While in college, I decided that I was tired of the public transportation system in Denver, which as you can imagine, among other things, did not go over very well while trying to court various sorority members to dinner. So, armed with a modest amount of cash, I went used car shopping at both dealerships and with a number of private owners.
I found one that fit my needs perfectly, an olive green Fiat, easy on gas with a surprising amount of legroom and trunk space. The one problem was that the current owner declined to let me take it to an independent mechanic for a top-down examination. His claim was that he didn't trust them, and that they often went looking for problems.
That philosophy sort of convinced me that the vehicle was probably a future model for those CarFax commercials -the business that provides vehicle history reports on used cars to ensure they were not immersed in a riverbed for nine months, or lost a game of chicken with a tractor-trailer.
Basically, I trusted my instincts.
Interestingly, I was reminded of this misadventure in auto shopping at last week's AICPA's Practitioners Symposium in Las Vegas. While the city was bustling with, among other things, a superfight, the Kentucky Derby, a $1 million a Texas Hold 'Em tournament and the massive National Hardware Show, I avoided these distractions long enough to attend a session on how CPAs can avoid liability claims.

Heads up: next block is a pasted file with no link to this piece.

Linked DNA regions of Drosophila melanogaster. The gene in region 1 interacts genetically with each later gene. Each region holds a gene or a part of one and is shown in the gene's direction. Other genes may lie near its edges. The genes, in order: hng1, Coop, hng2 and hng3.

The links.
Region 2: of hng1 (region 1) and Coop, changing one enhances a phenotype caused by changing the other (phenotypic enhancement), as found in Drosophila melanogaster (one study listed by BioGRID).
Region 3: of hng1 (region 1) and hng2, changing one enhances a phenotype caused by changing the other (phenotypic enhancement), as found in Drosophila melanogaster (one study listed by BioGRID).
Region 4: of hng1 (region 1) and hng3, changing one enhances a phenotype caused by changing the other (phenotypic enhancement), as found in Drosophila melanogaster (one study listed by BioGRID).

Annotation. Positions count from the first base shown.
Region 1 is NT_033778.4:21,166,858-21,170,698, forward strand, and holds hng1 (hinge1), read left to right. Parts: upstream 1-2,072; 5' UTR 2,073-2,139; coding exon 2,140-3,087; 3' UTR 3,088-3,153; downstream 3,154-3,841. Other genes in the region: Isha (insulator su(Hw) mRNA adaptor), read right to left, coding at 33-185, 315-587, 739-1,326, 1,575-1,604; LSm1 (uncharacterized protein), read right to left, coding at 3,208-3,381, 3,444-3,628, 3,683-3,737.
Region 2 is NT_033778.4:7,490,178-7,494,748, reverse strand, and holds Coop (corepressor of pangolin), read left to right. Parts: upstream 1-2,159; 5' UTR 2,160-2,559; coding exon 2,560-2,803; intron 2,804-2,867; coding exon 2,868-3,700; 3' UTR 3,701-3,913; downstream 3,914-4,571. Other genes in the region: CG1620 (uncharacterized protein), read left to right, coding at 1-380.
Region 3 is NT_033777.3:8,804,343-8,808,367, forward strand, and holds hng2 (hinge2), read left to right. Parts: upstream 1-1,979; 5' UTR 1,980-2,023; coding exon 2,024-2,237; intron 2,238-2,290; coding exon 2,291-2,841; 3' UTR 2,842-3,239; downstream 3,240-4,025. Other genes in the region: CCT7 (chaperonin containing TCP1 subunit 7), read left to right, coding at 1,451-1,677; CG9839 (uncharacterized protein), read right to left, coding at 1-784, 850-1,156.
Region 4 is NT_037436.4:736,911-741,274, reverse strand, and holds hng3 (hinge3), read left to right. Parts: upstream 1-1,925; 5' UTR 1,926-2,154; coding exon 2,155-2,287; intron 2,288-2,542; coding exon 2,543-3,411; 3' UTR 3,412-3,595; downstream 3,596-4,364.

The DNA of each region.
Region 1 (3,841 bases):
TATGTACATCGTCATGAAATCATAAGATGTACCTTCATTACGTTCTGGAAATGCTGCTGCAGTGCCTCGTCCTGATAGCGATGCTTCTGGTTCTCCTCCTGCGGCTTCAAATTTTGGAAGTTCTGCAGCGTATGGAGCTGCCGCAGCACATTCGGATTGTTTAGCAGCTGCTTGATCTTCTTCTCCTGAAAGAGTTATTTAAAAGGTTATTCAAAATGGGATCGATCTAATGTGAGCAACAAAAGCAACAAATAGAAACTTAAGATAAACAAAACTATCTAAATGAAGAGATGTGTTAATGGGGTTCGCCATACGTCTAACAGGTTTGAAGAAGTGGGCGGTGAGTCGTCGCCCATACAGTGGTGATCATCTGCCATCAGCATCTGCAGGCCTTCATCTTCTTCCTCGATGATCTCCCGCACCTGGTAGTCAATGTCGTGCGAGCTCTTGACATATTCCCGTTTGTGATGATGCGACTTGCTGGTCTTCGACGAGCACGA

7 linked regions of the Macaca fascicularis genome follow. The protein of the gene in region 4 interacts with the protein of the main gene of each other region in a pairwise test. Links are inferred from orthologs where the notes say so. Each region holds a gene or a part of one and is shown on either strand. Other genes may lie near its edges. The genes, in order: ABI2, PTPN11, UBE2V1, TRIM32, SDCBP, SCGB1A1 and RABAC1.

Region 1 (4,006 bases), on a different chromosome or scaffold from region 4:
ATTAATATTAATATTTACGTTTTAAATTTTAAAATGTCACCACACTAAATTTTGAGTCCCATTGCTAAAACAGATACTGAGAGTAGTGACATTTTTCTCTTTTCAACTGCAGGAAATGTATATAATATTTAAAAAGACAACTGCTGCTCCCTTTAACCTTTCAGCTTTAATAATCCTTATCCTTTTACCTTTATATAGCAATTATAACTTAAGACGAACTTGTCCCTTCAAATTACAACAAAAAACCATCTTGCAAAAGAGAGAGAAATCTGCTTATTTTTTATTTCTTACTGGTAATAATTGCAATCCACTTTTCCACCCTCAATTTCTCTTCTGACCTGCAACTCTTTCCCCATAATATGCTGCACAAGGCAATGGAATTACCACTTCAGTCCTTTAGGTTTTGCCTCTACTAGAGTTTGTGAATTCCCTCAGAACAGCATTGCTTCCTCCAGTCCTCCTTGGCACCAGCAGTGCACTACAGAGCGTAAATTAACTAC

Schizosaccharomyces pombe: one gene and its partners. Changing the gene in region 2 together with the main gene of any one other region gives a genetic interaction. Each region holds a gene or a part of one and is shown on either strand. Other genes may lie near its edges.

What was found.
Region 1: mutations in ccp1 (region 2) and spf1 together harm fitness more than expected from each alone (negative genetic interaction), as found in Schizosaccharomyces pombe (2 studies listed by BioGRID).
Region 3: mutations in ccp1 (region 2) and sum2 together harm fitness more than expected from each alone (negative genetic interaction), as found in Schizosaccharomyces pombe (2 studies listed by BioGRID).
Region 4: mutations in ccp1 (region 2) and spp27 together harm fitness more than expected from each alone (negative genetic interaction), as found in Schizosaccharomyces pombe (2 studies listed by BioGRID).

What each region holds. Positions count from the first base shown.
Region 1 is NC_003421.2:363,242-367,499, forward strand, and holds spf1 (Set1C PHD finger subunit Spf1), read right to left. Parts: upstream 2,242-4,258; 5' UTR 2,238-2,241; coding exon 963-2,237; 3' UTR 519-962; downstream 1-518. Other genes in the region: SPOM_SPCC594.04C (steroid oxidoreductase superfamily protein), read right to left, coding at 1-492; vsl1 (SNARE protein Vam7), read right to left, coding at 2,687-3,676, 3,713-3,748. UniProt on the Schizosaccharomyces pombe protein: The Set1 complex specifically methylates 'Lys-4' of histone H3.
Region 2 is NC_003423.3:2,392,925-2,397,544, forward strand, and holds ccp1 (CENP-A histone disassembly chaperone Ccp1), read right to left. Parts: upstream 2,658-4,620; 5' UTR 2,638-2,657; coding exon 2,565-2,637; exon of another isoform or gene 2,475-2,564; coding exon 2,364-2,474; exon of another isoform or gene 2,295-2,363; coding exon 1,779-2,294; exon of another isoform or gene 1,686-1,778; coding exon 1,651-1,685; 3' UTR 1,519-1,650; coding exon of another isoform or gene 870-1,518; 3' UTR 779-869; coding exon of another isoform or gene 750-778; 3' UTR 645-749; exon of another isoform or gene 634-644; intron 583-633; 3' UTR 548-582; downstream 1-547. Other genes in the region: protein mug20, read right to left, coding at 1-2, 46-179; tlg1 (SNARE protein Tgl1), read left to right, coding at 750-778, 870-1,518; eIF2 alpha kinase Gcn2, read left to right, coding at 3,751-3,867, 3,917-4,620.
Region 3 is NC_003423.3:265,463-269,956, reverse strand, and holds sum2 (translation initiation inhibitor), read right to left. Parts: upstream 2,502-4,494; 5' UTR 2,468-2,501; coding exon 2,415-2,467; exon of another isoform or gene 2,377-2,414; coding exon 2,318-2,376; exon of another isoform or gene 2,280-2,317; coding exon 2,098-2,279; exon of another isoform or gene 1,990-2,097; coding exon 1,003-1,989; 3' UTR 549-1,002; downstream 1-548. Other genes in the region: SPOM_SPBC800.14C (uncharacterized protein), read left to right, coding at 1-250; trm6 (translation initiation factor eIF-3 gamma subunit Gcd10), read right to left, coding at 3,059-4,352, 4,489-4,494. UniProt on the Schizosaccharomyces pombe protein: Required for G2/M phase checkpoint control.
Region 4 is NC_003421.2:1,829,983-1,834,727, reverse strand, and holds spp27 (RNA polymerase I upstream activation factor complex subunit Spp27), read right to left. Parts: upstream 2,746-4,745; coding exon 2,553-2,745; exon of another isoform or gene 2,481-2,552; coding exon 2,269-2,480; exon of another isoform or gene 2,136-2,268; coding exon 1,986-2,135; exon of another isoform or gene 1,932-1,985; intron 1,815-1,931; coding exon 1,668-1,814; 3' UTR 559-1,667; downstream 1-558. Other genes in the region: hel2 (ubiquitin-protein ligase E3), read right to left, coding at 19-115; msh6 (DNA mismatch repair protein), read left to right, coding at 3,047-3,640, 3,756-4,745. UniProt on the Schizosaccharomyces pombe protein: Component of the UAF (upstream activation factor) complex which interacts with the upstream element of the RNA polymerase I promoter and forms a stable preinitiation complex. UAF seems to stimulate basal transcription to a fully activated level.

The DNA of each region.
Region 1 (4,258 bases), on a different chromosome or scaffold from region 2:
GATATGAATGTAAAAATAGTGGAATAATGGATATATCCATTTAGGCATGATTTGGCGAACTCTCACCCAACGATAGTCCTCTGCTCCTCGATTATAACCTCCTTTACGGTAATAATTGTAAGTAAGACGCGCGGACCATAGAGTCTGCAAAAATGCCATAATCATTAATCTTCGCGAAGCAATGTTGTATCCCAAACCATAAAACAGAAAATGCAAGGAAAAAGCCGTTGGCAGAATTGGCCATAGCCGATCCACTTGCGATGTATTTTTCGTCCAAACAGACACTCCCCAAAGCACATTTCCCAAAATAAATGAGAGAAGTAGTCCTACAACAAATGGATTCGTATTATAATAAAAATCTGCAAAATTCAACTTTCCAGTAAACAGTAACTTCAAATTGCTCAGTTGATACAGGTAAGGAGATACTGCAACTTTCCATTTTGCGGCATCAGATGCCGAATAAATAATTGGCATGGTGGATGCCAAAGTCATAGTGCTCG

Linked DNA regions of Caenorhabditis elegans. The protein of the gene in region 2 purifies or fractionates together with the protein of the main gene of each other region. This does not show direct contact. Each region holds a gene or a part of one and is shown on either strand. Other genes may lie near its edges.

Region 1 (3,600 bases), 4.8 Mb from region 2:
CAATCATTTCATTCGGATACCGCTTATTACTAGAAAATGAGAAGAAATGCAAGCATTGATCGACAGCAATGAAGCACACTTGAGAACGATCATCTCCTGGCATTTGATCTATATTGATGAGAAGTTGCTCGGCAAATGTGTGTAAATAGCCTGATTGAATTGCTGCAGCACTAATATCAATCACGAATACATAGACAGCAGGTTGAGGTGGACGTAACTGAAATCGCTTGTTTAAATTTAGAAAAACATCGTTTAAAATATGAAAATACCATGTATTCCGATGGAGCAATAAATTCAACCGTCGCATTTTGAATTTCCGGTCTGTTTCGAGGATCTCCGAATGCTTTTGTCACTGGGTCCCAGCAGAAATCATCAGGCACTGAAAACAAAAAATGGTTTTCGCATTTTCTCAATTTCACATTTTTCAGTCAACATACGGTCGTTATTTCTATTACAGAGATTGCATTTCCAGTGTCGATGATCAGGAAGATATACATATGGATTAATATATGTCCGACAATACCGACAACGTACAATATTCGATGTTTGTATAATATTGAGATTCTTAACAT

The session moderator, a malpractice and liability attorney in the Seattle area, told attendees that in the wake of the Madoff and similar scandals, CPAs would increasingly find themselves in the crosshairs of liability claims. Seems investors have this aversion to getting fleeced out of their life savings and begin filing litigation against fund managers and all connected parties such as auditors.
She emphasized (and quite frequently in the span of one hour) that CPAs should trust those same instincts with regard to hiring and firing clients and revealed that not nearly enough of those in the profession have any type of formal document retention policy, nor are they diligent about even getting engagement letters signed.
I sort of found that statement surprising, since as a rule, CPAs tend to be meticulous, almost reticent about quite a number of things.
I mean if a client of mine kept stalling before signing an engagement letter, I think it would raise a concern or two, even for a fairly trusting sort like me. I would begin thinking about jettisoning them fairly quickly, because the last thing I would want to be asked to do as a CPA is to give a deposition and try to explain why I didn't catch something sooner.
Keeping those types of clients is akin to buying a used car without a mechanic providing "attest services" from a mechanic.
I'm sure that eventually someone did buy that Fiat. I'm also pretty sure they learned a painful and expensive lesson about due diligence.
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